Recession and Climate Change: New Economic Risks AheadPosted: May 22, 2019 By : Beth Graddon
Posted in: Strategic Thinking, Current Issue
Released on May 16, the Bank of Canada’s 2019 Financial System Review shows a shift in the economic issues that impact the financial future of Canadians. The good news is that household debt levels appear to be easing. However, there are new storm clouds on the horizon, especially for businesses. The biggest threats: the economic impact of climate change and record-breaking non-financial corporate debt levels.
It appears that Canada’s evolution towards a reduced carbon footprint is an initiative that’s likely to come at a significant cost. But, according to The 2019 Financial System Review, the exact number is unknown as the overall impact of climate change on the economy remains unclear today. However, the report does show two major issues that play a role in how climate change will impact Canada’s financial system:
- A limited understanding of the impact of climate change and the mispricing of climate-related risks.
- Inconsistencies in the way firms disclose the impact of climate change on their assets and operations contribute to a potential inflation of the cost to transition to a low-carbon economy. This is something tax advisors may wish to discuss with their business clients.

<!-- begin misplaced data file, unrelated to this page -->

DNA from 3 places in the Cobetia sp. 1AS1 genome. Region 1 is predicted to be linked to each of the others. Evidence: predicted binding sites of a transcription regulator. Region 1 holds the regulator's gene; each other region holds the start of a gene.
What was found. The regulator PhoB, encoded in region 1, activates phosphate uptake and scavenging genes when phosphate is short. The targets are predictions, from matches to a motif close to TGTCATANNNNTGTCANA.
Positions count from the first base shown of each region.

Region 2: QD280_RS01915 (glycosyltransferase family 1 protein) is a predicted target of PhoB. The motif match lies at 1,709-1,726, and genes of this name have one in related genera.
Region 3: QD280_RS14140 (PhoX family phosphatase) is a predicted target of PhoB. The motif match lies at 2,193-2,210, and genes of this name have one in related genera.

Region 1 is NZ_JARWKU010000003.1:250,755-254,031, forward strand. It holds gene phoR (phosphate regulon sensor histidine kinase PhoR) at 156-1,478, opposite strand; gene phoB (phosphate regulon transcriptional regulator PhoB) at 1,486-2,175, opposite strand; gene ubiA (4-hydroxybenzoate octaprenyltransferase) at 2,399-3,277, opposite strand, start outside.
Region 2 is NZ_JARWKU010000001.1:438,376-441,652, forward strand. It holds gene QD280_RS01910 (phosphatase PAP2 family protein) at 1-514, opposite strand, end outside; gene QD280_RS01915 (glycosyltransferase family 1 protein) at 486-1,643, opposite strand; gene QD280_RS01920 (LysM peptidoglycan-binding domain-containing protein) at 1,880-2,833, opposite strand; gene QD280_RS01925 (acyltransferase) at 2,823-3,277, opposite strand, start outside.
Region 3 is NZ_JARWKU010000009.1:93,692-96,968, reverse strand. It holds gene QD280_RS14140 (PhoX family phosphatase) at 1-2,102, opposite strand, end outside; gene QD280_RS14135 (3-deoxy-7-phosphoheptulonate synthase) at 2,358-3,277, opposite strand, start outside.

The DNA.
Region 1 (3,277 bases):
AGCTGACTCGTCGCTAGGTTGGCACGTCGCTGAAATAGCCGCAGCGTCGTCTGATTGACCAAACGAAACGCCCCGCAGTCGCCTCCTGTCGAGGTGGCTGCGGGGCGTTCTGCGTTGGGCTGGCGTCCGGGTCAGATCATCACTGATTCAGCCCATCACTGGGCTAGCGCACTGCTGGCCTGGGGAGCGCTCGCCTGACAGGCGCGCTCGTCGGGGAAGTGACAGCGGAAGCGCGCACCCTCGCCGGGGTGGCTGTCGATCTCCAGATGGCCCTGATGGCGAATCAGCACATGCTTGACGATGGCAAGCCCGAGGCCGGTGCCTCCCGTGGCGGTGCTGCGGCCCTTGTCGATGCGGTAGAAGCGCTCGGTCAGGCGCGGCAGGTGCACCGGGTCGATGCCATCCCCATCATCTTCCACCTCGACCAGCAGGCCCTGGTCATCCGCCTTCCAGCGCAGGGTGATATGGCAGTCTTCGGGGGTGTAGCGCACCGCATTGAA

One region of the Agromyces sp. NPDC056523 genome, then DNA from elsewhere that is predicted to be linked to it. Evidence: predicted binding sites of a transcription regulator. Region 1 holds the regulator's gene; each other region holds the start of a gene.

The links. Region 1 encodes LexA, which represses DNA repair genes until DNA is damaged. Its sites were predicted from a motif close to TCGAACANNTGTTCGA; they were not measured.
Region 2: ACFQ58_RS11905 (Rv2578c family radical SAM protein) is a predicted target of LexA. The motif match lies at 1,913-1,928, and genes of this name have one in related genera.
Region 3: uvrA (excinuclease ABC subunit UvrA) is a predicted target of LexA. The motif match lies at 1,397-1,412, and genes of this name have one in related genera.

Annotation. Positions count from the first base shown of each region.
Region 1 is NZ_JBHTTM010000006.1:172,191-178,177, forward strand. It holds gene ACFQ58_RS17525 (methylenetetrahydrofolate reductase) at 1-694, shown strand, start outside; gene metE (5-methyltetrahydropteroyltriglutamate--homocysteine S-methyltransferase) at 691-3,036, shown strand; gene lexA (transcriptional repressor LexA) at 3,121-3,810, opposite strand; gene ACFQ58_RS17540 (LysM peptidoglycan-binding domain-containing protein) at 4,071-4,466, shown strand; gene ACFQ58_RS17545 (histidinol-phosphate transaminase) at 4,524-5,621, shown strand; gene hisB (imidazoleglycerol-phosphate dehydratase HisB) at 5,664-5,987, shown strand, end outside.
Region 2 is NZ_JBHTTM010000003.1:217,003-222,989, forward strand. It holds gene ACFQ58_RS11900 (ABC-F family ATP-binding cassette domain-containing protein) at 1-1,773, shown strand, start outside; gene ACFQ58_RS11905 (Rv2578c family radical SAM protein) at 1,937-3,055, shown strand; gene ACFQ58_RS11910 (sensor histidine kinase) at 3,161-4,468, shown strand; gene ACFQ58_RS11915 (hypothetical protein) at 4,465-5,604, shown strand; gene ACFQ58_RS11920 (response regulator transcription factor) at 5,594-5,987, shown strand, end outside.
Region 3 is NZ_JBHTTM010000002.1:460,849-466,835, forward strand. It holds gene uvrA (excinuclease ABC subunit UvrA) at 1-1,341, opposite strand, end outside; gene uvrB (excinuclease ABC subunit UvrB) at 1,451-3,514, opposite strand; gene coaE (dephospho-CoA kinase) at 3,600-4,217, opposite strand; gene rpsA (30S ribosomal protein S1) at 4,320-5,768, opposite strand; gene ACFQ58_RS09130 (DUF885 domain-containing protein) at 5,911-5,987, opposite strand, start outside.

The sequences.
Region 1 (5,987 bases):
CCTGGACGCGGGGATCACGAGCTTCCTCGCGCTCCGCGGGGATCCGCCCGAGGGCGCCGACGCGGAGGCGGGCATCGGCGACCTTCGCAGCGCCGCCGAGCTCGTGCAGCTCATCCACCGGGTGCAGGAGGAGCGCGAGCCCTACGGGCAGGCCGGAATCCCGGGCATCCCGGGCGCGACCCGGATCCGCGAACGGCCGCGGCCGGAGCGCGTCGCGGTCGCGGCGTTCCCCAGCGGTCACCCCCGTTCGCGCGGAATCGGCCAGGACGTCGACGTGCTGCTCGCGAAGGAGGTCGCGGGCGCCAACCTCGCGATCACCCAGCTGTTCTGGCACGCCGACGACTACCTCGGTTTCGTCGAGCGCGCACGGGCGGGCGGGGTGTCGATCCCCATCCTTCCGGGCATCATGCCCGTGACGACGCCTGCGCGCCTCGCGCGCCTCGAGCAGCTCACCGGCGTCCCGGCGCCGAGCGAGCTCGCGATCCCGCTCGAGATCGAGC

Many businesses also remain concerned about the carry-over affect that will follow the recent introduction of federal and provincial carbon tax and pricing initiatives on debt accumulation. It’s a vulnerability, considering The Bank of Canada’s report identified that debt (relative to income) held by non-financial corporations already sits at 315%. This is a record-breaking historical level.
Worse still, Canada is at a greater risk of a recession, in part due to global trade tensions that have increased over the past year, according to the report.
Thankfully, some good news followed on May 17, when it was announced that the steel and aluminum tariffs imposed on Canada by the U.S. government last June have been eliminated. This positive change could also lead to the long-awaited finalization of the USMCA (new NAFTA agreement) and alleviate some of this increased economic uncertainty and the elevated fears of Canadians.
Despite Bank of Canada’s ongoing reassurance that Canada’s financial system is likely resilient enough to get through this period of increased risk and new vulnerabilities, there are strategies that advisors can use to help individuals and businesses brace for whatever lies ahead. This process involves three integral components. First, a conversation about debt reduction. Second, identifying and increasing the level of retained earnings or savings for emergencies. And third, the common thread that ties the first two strategies together: keeping an eye on the tax consequences of emerging changes in income or debt levels.
Additional educational resources: Learn more about the economic issues that affect Canadian business owners and families at Knowledge Bureau Education Days: CE Summit Workshops. There’s still opportunity to register and earn CE credits by confirming your attendance for these live events, coming to four Canadian cities between May 28 and June 4.
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